“I have been working to blend the flavors of tea and BCS for years. With characteristics like liquorish, molasses and Tobacco, tea’s inherent complexity was one of the biggest challenges,” says Paul Cade, Kentucky Fog Stout Brewer. “Earl Gray, a blend of black tea and bergamot oils, presented an interesting opportunity, a way to bring the rich deep flavors of tea and balance that with the brighter bergamot characteristics like citrus, floral and herbal. Sharing my trials with Martha and the rest of the tea lovers at goose island has been my favorite part of the production of the variant. I owe each of them for helping me get to the final product and I look forward to sharing it with the rest of the world soon.”

Tasting notes for this one are Black licorice, white pepper, citrus, florals, and graham cracker. It’s absolutely a different kind of stout, but a delicious one worth trying.

Bourbon Country Special #4 Stout

Bourbon County Special #4 Stout is an oatmeal stout variant of the original Bourbon County Stout recipe, also aged in bourbon barrels, that uses crystal oats to add a nutty character, as well as a smooth mouthfeel. After barrel aging, Goose Island adds Intelligentsia Coffee, both their cold coffee and single origin coffee beans from Ethiopia, called “Metad Buku,” bringing out a pleasant fruity coffee character.

Lastly bourbon barrel-aged maple syrup from Bissell Maple Farm in Ohio is added which provides complexity to the nutty oats and coffee to round out the flavors, ultimately reminiscent of your breakfast ‘special’ at the local diner.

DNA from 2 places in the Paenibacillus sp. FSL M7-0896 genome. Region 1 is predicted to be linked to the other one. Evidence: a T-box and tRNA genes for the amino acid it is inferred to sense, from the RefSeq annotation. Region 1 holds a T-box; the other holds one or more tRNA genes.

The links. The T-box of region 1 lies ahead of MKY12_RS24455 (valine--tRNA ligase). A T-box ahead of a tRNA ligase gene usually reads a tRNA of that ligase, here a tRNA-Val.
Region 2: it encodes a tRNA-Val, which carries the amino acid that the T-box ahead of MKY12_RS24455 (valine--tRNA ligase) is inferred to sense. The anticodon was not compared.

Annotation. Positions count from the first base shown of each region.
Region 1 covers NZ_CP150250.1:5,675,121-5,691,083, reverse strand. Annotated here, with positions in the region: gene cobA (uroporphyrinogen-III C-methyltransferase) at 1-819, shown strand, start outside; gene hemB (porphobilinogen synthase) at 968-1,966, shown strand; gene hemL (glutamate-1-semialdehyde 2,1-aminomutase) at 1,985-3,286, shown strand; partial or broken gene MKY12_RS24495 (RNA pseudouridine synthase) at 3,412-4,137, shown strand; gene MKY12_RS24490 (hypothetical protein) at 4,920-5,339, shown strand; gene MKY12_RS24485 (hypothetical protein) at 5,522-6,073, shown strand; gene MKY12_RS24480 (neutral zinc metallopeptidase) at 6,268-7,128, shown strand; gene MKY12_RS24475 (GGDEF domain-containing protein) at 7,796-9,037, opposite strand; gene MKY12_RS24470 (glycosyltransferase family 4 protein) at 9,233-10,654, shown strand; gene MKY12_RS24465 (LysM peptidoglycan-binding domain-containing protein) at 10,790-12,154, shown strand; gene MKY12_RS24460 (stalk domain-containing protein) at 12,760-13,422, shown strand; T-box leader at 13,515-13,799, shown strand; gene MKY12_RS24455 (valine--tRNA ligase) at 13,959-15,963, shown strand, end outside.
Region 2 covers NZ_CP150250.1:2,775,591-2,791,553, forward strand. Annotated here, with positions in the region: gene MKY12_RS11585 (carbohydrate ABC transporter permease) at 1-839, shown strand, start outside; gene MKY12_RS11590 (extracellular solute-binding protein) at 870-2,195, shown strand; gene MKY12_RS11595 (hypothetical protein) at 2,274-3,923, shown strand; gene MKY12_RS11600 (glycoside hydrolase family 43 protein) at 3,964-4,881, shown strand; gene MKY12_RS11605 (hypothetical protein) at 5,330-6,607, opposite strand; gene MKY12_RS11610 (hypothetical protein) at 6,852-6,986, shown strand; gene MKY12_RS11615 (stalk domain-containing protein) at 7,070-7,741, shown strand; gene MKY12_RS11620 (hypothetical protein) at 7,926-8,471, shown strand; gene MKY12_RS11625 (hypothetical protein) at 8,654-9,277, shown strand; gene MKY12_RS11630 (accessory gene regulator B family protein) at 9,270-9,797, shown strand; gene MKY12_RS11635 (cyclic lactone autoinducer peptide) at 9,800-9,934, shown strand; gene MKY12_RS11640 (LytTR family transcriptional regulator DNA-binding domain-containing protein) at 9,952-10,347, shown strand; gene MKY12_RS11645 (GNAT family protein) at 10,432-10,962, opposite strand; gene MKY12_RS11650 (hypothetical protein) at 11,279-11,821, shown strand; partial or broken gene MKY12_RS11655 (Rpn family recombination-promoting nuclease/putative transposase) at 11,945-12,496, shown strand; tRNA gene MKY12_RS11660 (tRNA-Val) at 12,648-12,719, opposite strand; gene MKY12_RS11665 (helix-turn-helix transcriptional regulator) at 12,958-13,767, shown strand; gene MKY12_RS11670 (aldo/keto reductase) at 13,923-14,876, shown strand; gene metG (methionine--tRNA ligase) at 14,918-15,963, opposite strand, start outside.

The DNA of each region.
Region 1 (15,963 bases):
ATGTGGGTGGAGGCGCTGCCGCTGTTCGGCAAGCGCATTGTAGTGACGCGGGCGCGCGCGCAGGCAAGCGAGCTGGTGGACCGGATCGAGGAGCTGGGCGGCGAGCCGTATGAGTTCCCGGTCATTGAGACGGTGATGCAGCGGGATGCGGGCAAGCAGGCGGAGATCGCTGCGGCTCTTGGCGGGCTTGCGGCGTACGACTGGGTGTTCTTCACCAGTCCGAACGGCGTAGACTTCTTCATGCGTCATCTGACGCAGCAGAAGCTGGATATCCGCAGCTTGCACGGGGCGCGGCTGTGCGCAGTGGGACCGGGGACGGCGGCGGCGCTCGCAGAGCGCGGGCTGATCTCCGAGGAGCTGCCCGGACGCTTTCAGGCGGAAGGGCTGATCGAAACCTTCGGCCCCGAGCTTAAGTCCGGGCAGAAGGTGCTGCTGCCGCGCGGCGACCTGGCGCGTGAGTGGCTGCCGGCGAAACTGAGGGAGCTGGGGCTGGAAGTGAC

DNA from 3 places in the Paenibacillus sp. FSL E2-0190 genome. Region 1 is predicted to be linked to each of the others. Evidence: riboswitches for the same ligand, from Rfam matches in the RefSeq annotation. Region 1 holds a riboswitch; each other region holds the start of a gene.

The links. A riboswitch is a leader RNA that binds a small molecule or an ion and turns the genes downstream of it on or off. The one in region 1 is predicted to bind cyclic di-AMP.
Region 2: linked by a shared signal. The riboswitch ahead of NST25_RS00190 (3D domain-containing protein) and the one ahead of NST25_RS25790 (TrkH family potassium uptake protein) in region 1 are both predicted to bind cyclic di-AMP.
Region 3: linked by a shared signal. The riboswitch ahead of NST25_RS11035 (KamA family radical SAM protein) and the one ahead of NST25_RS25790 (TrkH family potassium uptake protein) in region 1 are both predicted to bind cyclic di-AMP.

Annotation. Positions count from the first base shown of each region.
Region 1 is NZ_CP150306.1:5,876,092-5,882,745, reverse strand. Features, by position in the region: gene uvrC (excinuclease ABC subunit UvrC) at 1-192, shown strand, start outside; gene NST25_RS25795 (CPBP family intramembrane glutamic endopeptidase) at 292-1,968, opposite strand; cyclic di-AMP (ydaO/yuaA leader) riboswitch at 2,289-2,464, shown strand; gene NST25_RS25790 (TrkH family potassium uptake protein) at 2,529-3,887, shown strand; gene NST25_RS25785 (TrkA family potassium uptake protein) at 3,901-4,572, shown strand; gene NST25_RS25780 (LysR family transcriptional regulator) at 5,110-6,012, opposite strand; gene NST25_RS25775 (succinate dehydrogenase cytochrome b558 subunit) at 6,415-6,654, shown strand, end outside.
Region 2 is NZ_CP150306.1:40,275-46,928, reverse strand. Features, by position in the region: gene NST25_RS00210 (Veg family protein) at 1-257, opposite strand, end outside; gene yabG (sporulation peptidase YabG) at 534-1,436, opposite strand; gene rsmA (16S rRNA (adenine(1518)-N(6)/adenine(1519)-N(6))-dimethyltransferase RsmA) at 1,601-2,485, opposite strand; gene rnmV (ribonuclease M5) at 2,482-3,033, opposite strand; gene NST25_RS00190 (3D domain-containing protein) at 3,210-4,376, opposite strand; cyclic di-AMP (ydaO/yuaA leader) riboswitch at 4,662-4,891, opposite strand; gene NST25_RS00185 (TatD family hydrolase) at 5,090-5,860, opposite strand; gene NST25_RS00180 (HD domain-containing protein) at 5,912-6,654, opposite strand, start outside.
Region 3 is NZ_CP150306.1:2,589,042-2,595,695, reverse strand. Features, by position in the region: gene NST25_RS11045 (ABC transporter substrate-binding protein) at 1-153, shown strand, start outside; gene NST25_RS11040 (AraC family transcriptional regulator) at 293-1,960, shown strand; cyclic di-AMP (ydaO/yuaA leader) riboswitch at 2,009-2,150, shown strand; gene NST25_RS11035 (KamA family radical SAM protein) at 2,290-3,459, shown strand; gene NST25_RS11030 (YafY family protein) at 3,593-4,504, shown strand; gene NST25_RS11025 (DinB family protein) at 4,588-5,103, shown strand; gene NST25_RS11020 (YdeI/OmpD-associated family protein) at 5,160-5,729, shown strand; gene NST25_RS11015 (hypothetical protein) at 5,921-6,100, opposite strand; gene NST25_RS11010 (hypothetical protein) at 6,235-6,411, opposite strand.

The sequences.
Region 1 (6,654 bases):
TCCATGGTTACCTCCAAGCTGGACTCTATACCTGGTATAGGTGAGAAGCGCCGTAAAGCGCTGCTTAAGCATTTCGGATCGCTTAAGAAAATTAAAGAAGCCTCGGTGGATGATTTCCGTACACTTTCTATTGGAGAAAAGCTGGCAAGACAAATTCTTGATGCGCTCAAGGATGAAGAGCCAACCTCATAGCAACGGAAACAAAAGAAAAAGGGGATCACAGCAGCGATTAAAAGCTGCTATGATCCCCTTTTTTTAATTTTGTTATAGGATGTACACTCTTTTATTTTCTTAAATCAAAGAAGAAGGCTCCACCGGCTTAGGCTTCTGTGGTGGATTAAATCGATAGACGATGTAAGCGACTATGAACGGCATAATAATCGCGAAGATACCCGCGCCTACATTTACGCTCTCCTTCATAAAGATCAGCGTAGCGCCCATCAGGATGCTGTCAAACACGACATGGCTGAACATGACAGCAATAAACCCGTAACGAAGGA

Tasting notes for this one include coffee, vanilla, toasted nuts, cocoa, and maple.

Bourbon Country Caramella Ale

Caramella or ‘candy’ in Italian is a wheatwine aged in Larceny Wheated Bourbon barrels with apple, cinnamon, and natural caramel flavor added after aging. Just like last year, the sweet smoothness from the Larceny Wheated Bourbon barrels adds a lingering warmth that complements the added flavor nuance. Its nostalgia-inducing flavors are reminiscent of a caramel apple. Goose Island’s Lab Tech, Joey Tidei, created this variant as a tribute to his love of seasonal flavors. This luscious embodiment of caramel perfectly paired with a slightly-tart apple flavor will transport you to a crisp autumn day.

Tasting notes include creamy caramel, red apple, cinnamon, funnel cake

“Caramella is a recipe I have been dialing into the past three years at Goose Island. Inspired by my Aunt Jean’s insanely delicious Apple Crisp dessert, I decided to make it my own with BCS by adding a lick of caramel to support the sweet and toffee-like Wheatwine base,” says Joey Tidei, Goose Island Lab Tech and Caramella Ale creator. “The aroma leans heavily into sweet caramel and cinnamon spice, while the taste comes in to show off the bourbon-soaked Larceny casks and red apple notes, reminiscent of a bold apple brandy. I’m truly honored to be able to continue the legacy that is Bourbon County Stout and release Caramella in this year’s BCS lineup. From my family to yours, cheers.”

Anniversary Bourbon County Stout

Anniversary Bourbon County Stout is aged 2 years in Weller 12 Year barrels and is a special variant this year to celebrate Goose Island’s 10-year tradition of releasing Bourbon County Stout on Black Friday. The Weller brand is one of the most universally loved collections in all of bourbon, with Weller 12 Year being one of the hardest to get and most sought after. 

Goose Island’s original Bourbon County Stout is aged in 4-5 year old barrels for one year, so the added age of these Weller barrels, paired with an extra year of the beer in the barrel, adds stronger barrel flavors and notes of dried dark fruit.

Tasting notes include Chocolate, bourbon, vanilla, burnt sugar, oak, dried dark fruit.

While the dark fruit and added barrel notes are nice on this one, it didn’t stand out as strongly from the original BCS as some of the other variants to me. Don’t get me wrong: it’s still pretty freaking delicious, just not as distinctive on its own as some of your other options.